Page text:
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The three most important parts for a plant’s life and growth

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In a living organism (this includes humans, plants, and animals) every tissue and organ is important for an optimal growth and quality of life. Though every tissue and organ is important, some are more important than others. 

In plants, there are three vital tissues and organ that are necessary for the life and growth of a plant and damage to them can compromise it’s growth and potentially cause it’s death, these are: 

The roots

The roots are the organ of the plant that is usually hidden underground. With the roots a plant secures itself to the earth, because it lacks locomotive movement. The roots enable the plant to extract water and minerals from the soil. The roots can also be used to store water and nutrients. Mild to severe damage to the roots can compromise the plant’s ability to extract nutrients from the soil, thus causing the death of the plant. Root damage can cause the plant to be uprooted during a storm.

The vascular cambium

The vascular cambium is a cylindrical thin layer of tissue extending from the roots to the stem that is responsible for the radial growth of a plant. The vascular cambium has cells that divide to produce the phloem and xylem of the vascular system. The cambium is located between the xylem and phloem. The xylem transports water and minerals from the roots to the rest of the plant while the and phloem transports nutrients from the leaves (and or stem) to the rest of the plant. After sometime the old xylem and phloem die. After death the xylem forms the heartwood (the tannin-rich part of the plant) and the phloem forms the bark of the tree. Mild to severe damage to the cambium, results in the plant being unable to produce the xylem and phloem and this can lead to the death of a plant.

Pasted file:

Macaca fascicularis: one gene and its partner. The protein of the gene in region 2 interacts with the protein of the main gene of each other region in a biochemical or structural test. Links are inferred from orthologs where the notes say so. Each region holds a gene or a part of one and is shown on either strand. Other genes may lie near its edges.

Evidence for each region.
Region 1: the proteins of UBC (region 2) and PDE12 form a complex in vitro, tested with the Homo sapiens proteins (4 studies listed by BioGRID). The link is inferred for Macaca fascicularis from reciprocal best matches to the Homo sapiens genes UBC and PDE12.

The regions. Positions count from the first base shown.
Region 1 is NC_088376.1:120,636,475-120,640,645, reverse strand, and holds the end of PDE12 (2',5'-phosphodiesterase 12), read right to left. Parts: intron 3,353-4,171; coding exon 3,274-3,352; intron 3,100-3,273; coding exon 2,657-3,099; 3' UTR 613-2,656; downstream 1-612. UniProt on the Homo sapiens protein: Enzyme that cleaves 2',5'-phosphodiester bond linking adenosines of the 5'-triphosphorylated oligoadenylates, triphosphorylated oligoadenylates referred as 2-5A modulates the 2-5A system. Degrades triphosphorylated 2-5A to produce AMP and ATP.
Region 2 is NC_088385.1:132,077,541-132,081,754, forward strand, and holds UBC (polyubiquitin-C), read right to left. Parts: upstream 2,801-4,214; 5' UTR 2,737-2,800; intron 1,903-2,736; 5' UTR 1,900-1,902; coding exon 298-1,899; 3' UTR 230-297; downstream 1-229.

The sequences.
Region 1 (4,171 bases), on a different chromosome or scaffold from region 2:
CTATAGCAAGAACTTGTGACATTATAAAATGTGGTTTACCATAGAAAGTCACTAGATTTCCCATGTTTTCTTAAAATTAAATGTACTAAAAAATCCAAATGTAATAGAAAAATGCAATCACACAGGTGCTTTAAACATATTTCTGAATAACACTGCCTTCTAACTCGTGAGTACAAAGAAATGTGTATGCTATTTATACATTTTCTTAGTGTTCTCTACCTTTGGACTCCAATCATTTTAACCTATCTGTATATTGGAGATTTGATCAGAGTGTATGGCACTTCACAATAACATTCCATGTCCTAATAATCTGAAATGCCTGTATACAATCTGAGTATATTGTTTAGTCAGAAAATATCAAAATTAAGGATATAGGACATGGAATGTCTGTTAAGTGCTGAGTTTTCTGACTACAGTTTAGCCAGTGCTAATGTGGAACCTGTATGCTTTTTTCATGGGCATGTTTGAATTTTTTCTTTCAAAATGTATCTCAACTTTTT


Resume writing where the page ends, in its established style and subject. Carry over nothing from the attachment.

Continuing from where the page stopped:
The apical meristem

The word apical means at the tip and meristem means tissue, hence the name apical meristem refers to the tissue at the tip of the roots and shoots. Accordingly, is also known as the growing tip. The apical meristem is a point of cell division and it is responsible for the lengthwise growth of the stem and roots. Mild to severe damage to the apical meristem will stunt the growth of the plant. The stem and roots will not be able to grow longer hence the tree will remain short. When the roots reach area runs out of water and minerals, the plant can die because the roots are unable to extend further.

The leaves

The leaves are the food factory of plants. Plant nutrients are manufactured during the process of photosynthesis on the leaves. During this process, the leaf stomata open up to release of oxygen into the atmosphere and the absorb of carbon dioxide. While simultaneously losing water as vapour through the stomata.

The reason leaves are not as important is because deciduous plants lose their leaves for plus or minus three months each year to conserve water in the plant. A plant can leave without leaves for an extended period of time. Additionally, a plant can lose a majority of its leaves and still be alive.

Most evergreen trees have reduced leaves. Meaning the leaves have evolved to enable the plant to save water all year round. For example, pine trees or juniper trees have scale-like or needle-like leaves to save water.  

Some plants can even photosynthesize with the stem. For example, the stem of Umkhanyakude (Vachellia xanthoxylem) has chlorophyll, which enables it to carry out photosynthesis.

Leaves are extremely important in the life and growth of a plant. But a plant can lose all of its leaves in one season and grow them all back in another season and continue growing like nothing happened. But damage to the roots, cambium, and apical meristem can cause the death of a plant.

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